Paul says to Timothy, “First of all, expect to suffer. Don’t think that you will be immune from it just because you are a godly pastor. Expect it. Prepare for it. It will happen. You need it. Others need it. There is purpose in it.”

Then he gives insights on how to endure the suffering. The question is not: Will you suffer? The question is: What will you do with it? And what you must do with it is endure, which is to hold up under it, to stay firm in your love for Christ and in your commitment to your mission under suffering and hardship.

We looked in the last session at the first principle, which is don’t forget why you’re suffering. Remember that there is purpose in your suffering. It’s for the sake of the gospel. It’s for the sake of those who will believe in the gospel, who will see that Christ is real as a result of what they see in your life. It’s all for God’s glory.

And Paul says, “With those things at stake, I am willing to do whatever is required. I will endure any hardship, any pain. It’s a small price to pay for the sake of the gospel, for the sake of those who will believe as a result of my faithfulness, God’s faithfulness in me. It’s a small price to pay if that’s what it takes for God to be glorified.”

Now, today I want us to look at several other insights from Second Timothy, and we’ll walk through these a little more quickly. The second of the ten we’re going to look at is remember that you are a prisoner of Christ, not of your circumstances or other people.

Paul says in chapter 1 verse 8 of 2 Timothy, “Do not be ashamed of the testimony about our Lord, nor of me his prisoner.” Paul says, “I am a prisoner of Jesus Christ. He says it elsewhere in Ephesians chapter 3, verse 1. “I am a prisoner of Jesus Christ.”

Now, if we had been writing Paul’s biography at that point, we would have probably said Paul was a prisoner of the Roman government. Nero was the emperor. Paul was a prisoner of Nero. But Paul doesn’t even mention the Romans. Paul doesn’t mention Nero, the emperor. And you can imagine what he might have been able to say about Nero?

But he says, “I am a prisoner of Jesus Christ. I am here at His appointing. He is the one who has put me in these circumstances. And even if I weren’t in this Mamertine Prison, this dungeon in the belly of the earth, I’m still a prisoner of Jesus Christ. Wherever I live, wherever I go, whatever my circumstances—sun shining; rain falling—I am a prisoner of Jesus Christ.”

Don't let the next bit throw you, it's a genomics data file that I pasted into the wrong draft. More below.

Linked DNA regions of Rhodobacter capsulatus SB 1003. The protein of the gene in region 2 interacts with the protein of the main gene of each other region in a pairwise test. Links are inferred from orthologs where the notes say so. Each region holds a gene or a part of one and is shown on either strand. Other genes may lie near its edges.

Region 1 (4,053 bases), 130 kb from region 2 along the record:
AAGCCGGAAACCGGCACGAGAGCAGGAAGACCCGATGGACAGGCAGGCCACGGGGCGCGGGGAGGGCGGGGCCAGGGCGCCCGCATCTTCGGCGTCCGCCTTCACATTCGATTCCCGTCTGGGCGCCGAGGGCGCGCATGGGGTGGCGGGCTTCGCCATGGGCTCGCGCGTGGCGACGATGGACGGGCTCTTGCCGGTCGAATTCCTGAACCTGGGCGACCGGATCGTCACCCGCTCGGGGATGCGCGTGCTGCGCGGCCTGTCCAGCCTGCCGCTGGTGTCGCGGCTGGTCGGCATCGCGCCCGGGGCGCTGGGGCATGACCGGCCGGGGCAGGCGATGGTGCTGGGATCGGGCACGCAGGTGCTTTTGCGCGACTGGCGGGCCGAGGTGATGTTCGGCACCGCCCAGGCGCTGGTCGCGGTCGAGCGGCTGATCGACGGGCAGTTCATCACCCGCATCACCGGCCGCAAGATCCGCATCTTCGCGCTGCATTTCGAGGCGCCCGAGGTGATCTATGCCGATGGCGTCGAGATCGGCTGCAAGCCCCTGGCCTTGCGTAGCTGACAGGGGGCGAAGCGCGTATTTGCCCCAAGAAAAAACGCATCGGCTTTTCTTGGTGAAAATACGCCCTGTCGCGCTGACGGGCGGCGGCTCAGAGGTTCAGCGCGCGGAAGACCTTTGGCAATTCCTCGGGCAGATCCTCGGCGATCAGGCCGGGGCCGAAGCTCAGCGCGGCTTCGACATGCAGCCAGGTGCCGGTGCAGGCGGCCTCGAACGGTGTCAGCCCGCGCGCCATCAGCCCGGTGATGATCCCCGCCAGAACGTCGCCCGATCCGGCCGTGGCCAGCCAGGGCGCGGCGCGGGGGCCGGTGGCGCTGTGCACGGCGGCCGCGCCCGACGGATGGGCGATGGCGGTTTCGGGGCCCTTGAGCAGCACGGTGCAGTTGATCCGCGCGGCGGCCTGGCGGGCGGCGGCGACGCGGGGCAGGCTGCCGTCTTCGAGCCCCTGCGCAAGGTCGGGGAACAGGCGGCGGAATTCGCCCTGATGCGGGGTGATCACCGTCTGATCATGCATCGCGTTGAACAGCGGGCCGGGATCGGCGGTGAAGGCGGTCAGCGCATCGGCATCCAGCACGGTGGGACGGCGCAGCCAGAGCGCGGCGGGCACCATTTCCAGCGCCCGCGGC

Now as we get into circumstances of life, we tend to feel imprisoned by our circumstances. I think of young moms with a lot of little ones at home feeling trapped, trapped in their home, trapped in those circumstances—“I didn’t plan on this many children. I don’t think I can handle this.”

Or women feeling trapped in a difficult marriage or trapped in a job they don’t care for, or trapped in a body that won’t do what it used to do. There are a lot of circumstances and situations in life in which we can feel trapped.

Whatever the circumstance, Paul says, “You’re not a prisoner of your circumstances. You are not a prisoner of other people. You are a prisoner of Jesus Christ.” And that is a joyful imprisonment. To be His is to be cared for by Him. It’s to be there at His bidding, there at His pleasure, there for His glory, there for His purposes. Paul says, “I am a prisoner of Jesus Christ.” Remember that if you want to endure suffering.

And then—here’s a third insight—keep going back to the things you know to be true. Keep going back to the things you know to be true, the basics. Remind yourself of the basics.

What are some of those things? Well, Paul says, “Hold onto the things that you’ve learned to be true from God’s Word.” Chapter 1, verse 13, “Follow the pattern of the sound words that you have heard from me, the doctrine I’ve taught you, the things about God, about Christ, about salvation. Follow those things in the faith and love that are in Christ Jesus” (paraphrased).

Paul says, “Don’t doubt in the dark what you have learned in the light, what you know to be true about God and His Word.” Hold onto those things. Remind yourself about your salvation. If everything else in your life is falling apart, remind yourself that you’re a child of God.

Paul says to Timothy in chapter 1, verse 5, “I am reminded of your sincere faith, a faith that dwelt first in your grandmother Lois and your mother Eunice and now, I am sure, dwells in you as well. ”

Paul says, “Your grandmother had faith; your mother had faith. And God has put faith in your own heart. You have become a child of God.”

Now one of the points there is it’s not enough for your parents and grandparents to have it. You have to have your own. If God has put faith and repentance in your heart, hold onto that. Remind yourself of what you know to be true. I’m a child of God; I am saved; I have been redeemed from sin by the blood of Jesus Christ. Remind yourself of that when it looks like everything in your world is falling apart.

Remind yourself of your calling, how you got to be where you are. Paul says in chapter 1, verse 1, “[I’m] an apostle of Christ Jesus by the will of God according to the promise of the life that is in Christ Jesus.”